Campaign ads begin to fill Idaho’s airwaves | Local News

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BOISE — Some are positive, some are negative, but all the TV campaign commercials running now ahead of the May 17 primary election have lots for Idaho voters to unpack.

“It can be important to do a little bit more information-gathering, beyond the claims sometimes made in advertising,” said Boise State University political scientist Jaclyn Kettler, “whether it’s a TV ad or a mailer. Sometimes we do see things framed in a way that can be misleading.”

She also advises voters to pay attention to the source of the advertising. Thus far, all the major campaign commercials running on TV in Idaho appear to be from the candidates’ campaigns, but it’s not uncommon for outside groups to run their own ads, something we’ve already seen in Idaho this spring with campaign mailers.

“That’s something that’s key to watch, is who’s the source of the message, the advertising,” Kettler said.

Here’s a look at an array of TV campaign commercials that have run in Idaho so far in the spring primary contests:

Idaho Lt. Gov. Janice McGeachin was the first out with a campaign ad, debuting a TV commercial on Jan. 24 featuring her endorsement by former President Trump, which proclaims, “Trump says she’s been a true supporter of MAGA since the very beginning.” The ad mentions “election integrity, ending COVID mandates, banning critical race theory, the 2nd Amendment and our farmers,” while providing no details. The ad has since stopped running.

Trump McGeachin screenshot from ad

This image is from Lt. Gov. Janice McGeachin’s January campaign commercial in her run for governor.

“It’s slick, it’s hitting on issues that may be especially salient to some primary voters,” Kettler said, “and really highlighting the Trump support.”

Kettler noted that when McGeachin’s commercial debuted, “I think we expected Little would run for re-election,” but he still hadn’t announced his intentions. “We didn’t even know at that point.”

Little then launched his own commercials — even well before he announced he’d run. He’s run three so far. The first, entitled “Idaho Conservative,” shows Little, a rancher, working on his ranch, shooting a gun, and visiting with folks on a job site, with police officers on the street, and in the Capitol; it launched three months ago. The second features a testimonial from Canyon County Sheriff Kieran Donahue that Little “backs the blue” and is “tough on crime and illegal immigration.”

In that ad, Donahue says Little is “cracking down on drug dealers, sex offenders and violent criminals,” and working to “help stop the Mexican cartels from flooding Idaho with deadly drugs.” Little and lawmakers this year approved an 18.7% increase in state funding for the Idaho State Police. Also, in July, he deployed five Idaho state troopers on a 21-day mission to the southern border in Arizona to assist authorities there and learn drug interdiction techniques they can bring back to Idaho. Subsequently, he launched “Operation Esto Perpetua” to bring together law enforcement and Idaho communities to counter drug abuse, including growing problems with highly toxic fentanyl.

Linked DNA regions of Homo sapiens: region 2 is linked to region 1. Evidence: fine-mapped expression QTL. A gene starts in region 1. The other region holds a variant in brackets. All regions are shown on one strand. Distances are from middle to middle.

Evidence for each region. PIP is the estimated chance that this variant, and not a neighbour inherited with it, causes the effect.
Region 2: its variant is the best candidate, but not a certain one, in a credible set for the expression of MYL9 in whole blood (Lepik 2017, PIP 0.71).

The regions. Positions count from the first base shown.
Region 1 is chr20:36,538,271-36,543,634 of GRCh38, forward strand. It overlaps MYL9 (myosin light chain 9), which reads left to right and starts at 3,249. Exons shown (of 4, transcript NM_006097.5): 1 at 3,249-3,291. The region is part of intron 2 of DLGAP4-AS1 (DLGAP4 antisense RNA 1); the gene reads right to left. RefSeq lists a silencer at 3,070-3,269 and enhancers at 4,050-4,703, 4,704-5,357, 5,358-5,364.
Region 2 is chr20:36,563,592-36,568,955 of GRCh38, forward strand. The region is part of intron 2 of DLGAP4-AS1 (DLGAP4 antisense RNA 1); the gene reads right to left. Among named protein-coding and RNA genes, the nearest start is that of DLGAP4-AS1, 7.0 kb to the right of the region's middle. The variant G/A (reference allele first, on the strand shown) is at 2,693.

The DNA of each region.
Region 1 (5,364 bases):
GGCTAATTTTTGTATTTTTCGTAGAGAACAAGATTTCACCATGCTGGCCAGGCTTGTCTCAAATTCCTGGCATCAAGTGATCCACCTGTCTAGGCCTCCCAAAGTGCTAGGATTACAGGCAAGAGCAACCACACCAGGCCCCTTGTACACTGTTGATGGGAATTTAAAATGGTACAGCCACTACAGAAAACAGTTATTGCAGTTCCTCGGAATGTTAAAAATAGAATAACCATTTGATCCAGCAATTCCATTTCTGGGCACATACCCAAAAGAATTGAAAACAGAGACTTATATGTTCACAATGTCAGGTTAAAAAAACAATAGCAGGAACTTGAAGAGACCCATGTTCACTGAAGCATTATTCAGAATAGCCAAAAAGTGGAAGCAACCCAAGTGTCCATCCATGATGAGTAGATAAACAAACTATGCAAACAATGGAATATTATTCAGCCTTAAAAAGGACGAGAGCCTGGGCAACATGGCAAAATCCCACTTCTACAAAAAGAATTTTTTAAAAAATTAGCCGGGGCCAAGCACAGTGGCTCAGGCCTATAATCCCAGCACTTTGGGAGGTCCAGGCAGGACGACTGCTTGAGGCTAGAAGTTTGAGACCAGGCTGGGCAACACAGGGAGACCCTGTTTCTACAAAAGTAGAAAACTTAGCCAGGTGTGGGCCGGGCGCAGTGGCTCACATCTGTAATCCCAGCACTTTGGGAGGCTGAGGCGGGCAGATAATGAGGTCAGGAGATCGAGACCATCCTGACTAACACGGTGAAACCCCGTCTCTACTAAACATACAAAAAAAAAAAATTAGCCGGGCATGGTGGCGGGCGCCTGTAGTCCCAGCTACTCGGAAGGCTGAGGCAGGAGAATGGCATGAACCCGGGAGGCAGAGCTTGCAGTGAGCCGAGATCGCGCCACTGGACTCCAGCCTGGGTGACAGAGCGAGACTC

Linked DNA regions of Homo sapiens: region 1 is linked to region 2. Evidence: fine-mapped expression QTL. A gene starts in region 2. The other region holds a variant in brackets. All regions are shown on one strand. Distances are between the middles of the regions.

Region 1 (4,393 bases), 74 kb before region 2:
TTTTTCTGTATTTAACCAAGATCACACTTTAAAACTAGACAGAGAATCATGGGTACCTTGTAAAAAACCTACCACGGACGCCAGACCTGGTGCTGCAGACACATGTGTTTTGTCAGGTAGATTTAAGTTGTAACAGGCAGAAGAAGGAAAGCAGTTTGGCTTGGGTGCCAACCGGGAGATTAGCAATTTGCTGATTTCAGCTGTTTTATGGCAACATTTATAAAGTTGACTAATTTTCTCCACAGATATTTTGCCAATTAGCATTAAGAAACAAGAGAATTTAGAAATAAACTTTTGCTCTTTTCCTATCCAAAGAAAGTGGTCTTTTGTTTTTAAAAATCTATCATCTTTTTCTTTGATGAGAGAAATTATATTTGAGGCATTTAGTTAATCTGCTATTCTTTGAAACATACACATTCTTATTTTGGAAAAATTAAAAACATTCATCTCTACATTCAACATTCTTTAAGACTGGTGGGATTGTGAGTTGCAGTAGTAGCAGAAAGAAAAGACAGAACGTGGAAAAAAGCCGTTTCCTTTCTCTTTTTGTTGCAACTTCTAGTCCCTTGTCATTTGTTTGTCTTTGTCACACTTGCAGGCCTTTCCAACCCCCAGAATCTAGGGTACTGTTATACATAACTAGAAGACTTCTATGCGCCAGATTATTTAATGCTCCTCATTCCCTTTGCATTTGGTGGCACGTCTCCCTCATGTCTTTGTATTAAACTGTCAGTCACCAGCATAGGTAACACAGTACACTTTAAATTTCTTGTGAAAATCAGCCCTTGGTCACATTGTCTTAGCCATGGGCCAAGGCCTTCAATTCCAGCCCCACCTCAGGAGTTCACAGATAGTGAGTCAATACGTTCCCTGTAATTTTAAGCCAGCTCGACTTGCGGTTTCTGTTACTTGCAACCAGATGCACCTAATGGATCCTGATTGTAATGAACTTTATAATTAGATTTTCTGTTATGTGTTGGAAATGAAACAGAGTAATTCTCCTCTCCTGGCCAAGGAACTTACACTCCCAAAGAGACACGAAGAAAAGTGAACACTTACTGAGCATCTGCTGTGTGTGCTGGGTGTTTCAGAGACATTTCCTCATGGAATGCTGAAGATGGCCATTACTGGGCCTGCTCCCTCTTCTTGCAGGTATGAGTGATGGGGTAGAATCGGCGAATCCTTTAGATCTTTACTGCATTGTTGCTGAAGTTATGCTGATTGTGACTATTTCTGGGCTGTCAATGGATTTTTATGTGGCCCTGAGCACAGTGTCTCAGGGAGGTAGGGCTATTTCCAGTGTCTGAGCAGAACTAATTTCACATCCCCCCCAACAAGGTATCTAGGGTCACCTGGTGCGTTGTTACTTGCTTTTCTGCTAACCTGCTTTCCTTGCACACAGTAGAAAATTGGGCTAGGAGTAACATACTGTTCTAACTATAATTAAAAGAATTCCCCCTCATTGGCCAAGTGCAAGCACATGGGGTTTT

The third ad, which is running now, is a “compare and contrast” ad comparing Washington, D.C. and President Joe Biden’s administration to Idaho and Little’s administration, highlighting deficits in Washington and inflation nationally compared to a record surplus in Idaho, along with tax cuts and record-low unemployment.

Little tv ad screenshot

This image from a Brad Little campaign commercial shows Canyon County Sheriff Kieran Donahue, left, shaking hands with Little, the incumbent governor.

Kettler said, “I think there’s a few kind of issues or messages across these ads. One is critiquing Biden and the Biden administration, which given Biden’s low approval ratings, especially among Republicans, makes sense, especially in a mid-term election.”

“But the two issues it’s really focused on are the economy and then law enforcement/immigration,” she said. “The research shows voters do evaluate governors and take into account the economic performance of the state when voting, so incumbents can be rewarded for a good economy.”

Crime and immigration also are top of mind for Republican voters, according to many recent surveys and polls, she said, so the focus in the ads makes sense. “They’re really focused on promoting what he’s been doing in office on these issues. These are issues that particularly in the Republican primary, voters are concerned about.”

House Speaker Scott Bedke, who is running for lieutenant governor, has aired four TV commercials statewide thus far. The latest two, “Backs the Blue” and “Backed by the Blue,” both feature Canyon County Sheriff Kieran Donahue, similar to Little’s law enforcement-themed ad. The “Backed by the Blue” ad touts Bedke’s endorsement by the Fraternal Order of Police.

Kettler said the focus from both Bedke and Little on supporting law enforcement in their messaging points brings up an issue that may touch on a division in the Idaho GOP primary voter base, between the more libertarian wing that’s focused on social issues like critical race theory, and the more traditional Republicans for whom law and order is a fundamental principle. “I do think that’s a really interesting dynamic to potentially watch,” she said. “It’s one issue where you do see attempts to use that to differentiate within some of these wings of the party.”

Bedke’s first ad, entitled “Bedrock Conservative Values,” introduces him as a fourth generation cattle rancher, a “rock solid conservative” who has been “battling Washington to preserve our land and water rights,” touches on his A+ rating from the National Rifle Association and features gorgeous views of the Bedke family cattle ranch near Oakley in eastern Idaho, including grandkids.

The second ad is a bit different. Opening with an image of Biden, it portrays Bedke as one who, in opposition to Biden, “stood up for Idaho parents, their right to be heard” and “led the fight against critical race theory.”